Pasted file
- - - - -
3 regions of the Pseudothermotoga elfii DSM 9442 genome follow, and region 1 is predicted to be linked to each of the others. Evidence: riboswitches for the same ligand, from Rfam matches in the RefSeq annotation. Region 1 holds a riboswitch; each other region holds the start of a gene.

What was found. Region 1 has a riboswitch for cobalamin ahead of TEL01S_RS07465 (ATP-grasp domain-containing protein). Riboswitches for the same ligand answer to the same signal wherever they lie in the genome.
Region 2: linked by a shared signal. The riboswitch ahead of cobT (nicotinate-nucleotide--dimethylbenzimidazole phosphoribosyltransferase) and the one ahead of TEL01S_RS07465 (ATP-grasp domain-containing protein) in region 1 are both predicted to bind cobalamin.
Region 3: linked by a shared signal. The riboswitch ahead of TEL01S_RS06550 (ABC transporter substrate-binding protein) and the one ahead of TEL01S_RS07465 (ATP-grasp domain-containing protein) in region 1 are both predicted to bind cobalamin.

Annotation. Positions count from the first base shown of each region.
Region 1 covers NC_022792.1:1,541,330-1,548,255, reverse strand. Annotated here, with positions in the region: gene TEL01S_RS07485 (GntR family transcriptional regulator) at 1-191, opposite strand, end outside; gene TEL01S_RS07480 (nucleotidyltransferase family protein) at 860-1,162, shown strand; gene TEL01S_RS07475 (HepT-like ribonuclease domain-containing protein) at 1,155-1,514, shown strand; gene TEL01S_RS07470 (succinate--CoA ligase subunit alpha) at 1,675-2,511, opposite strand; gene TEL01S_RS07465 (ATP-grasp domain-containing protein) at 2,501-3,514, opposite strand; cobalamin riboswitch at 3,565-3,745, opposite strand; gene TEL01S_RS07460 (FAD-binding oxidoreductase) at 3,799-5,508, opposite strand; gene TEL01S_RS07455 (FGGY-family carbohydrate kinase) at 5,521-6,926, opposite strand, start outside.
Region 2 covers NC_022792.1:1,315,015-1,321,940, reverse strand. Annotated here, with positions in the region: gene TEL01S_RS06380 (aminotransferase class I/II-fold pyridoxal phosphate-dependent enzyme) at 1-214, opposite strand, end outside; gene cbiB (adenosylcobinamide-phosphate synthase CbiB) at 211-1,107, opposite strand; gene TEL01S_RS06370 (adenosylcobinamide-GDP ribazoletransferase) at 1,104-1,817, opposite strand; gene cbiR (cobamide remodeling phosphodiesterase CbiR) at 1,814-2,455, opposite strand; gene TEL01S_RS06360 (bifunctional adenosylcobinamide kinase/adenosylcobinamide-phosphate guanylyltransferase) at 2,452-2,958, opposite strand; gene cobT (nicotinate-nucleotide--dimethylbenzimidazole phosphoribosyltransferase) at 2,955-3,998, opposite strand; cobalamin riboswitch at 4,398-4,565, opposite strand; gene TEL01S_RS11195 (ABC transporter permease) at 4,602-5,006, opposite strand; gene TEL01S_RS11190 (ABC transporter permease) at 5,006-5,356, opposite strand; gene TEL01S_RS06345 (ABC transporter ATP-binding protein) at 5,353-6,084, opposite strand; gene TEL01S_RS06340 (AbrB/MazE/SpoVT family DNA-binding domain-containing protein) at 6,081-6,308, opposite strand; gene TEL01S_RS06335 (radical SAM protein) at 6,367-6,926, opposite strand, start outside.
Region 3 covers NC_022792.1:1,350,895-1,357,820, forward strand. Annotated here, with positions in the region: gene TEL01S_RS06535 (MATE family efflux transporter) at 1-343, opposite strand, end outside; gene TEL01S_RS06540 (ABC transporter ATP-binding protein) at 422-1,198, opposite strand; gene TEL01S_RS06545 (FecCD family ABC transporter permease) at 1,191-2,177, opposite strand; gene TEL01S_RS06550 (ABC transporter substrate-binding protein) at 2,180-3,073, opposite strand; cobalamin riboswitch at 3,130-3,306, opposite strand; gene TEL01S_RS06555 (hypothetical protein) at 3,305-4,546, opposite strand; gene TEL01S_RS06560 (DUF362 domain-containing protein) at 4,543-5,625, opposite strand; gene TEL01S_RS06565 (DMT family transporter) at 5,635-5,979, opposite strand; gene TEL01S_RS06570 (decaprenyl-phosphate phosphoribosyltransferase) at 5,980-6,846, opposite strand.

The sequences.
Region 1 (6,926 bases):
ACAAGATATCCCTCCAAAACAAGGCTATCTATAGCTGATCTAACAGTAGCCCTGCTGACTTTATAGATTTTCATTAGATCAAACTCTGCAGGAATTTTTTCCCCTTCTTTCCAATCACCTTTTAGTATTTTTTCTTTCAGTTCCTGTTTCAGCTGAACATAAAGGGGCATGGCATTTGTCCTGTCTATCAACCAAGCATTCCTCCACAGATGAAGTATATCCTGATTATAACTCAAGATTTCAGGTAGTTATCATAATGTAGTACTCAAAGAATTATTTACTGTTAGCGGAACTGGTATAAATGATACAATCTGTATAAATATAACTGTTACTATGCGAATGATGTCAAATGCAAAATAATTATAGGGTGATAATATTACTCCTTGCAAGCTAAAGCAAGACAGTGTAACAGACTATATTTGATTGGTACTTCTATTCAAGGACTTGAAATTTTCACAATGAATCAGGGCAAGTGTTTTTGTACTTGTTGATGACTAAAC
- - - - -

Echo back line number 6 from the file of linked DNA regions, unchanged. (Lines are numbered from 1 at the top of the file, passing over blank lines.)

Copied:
Region 1 covers NC_022792.1:1,541,330-1,548,255, reverse strand. Annotated here, with positions in the region: gene TEL01S_RS07485 (GntR family transcriptional regulator) at 1-191, opposite strand, end outside; gene TEL01S_RS07480 (nucleotidyltransferase family protein) at 860-1,162, shown strand; gene TEL01S_RS07475 (HepT-like ribonuclease domain-containing protein) at 1,155-1,514, shown strand; gene TEL01S_RS07470 (succinate--CoA ligase subunit alpha) at 1,675-2,511, opposite strand; gene TEL01S_RS07465 (ATP-grasp domain-containing protein) at 2,501-3,514, opposite strand; cobalamin riboswitch at 3,565-3,745, opposite strand; gene TEL01S_RS07460 (FAD-binding oxidoreductase) at 3,799-5,508, opposite strand; gene TEL01S_RS07455 (FGGY-family carbohydrate kinase) at 5,521-6,926, opposite strand, start outside.